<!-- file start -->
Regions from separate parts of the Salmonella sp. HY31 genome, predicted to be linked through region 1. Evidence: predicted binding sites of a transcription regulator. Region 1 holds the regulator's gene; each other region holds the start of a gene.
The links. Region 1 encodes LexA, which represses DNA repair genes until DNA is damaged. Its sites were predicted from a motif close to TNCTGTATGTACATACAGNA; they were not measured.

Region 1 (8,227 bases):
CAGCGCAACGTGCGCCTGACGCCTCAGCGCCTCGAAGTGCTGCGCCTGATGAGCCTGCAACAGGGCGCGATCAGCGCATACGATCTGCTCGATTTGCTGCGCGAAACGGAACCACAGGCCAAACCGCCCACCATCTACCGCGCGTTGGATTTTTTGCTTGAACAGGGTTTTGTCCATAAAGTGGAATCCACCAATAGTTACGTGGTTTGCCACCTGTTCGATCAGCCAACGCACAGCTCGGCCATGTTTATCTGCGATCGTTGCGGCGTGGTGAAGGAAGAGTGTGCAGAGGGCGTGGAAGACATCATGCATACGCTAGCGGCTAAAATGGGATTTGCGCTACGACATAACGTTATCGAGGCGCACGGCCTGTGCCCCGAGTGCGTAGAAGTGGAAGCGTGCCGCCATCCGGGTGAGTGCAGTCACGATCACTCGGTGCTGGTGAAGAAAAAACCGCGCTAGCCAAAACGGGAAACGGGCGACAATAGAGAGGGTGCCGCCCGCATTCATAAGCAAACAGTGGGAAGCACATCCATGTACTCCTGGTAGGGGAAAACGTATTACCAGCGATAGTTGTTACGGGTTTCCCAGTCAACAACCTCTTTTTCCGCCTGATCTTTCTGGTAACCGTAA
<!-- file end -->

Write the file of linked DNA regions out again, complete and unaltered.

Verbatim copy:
Regions from separate parts of the Salmonella sp. HY31 genome, predicted to be linked through region 1. Evidence: predicted binding sites of a transcription regulator. Region 1 holds the regulator's gene; each other region holds the start of a gene.
The links. Region 1 encodes LexA, which represses DNA repair genes until DNA is damaged. Its sites were predicted from a motif close to TNCTGTATGTACATACAGNA; they were not measured.

Region 1 (8,227 bases):
CAGCGCAACGTGCGCCTGACGCCTCAGCGCCTCGAAGTGCTGCGCCTGATGAGCCTGCAACAGGGCGCGATCAGCGCATACGATCTGCTCGATTTGCTGCGCGAAACGGAACCACAGGCCAAACCGCCCACCATCTACCGCGCGTTGGATTTTTTGCTTGAACAGGGTTTTGTCCATAAAGTGGAATCCACCAATAGTTACGTGGTTTGCCACCTGTTCGATCAGCCAACGCACAGCTCGGCCATGTTTATCTGCGATCGTTGCGGCGTGGTGAAGGAAGAGTGTGCAGAGGGCGTGGAAGACATCATGCATACGCTAGCGGCTAAAATGGGATTTGCGCTACGACATAACGTTATCGAGGCGCACGGCCTGTGCCCCGAGTGCGTAGAAGTGGAAGCGTGCCGCCATCCGGGTGAGTGCAGTCACGATCACTCGGTGCTGGTGAAGAAAAAACCGCGCTAGCCAAAACGGGAAACGGGCGACAATAGAGAGGGTGCCGCCCGCATTCATAAGCAAACAGTGGGAAGCACATCCATGTACTCCTGGTAGGGGAAAACGTATTACCAGCGATAGTTGTTACGGGTTTCCCAGTCAACAACCTCTTTTTCCGCCTGATCTTTCTGGTAACCGTAA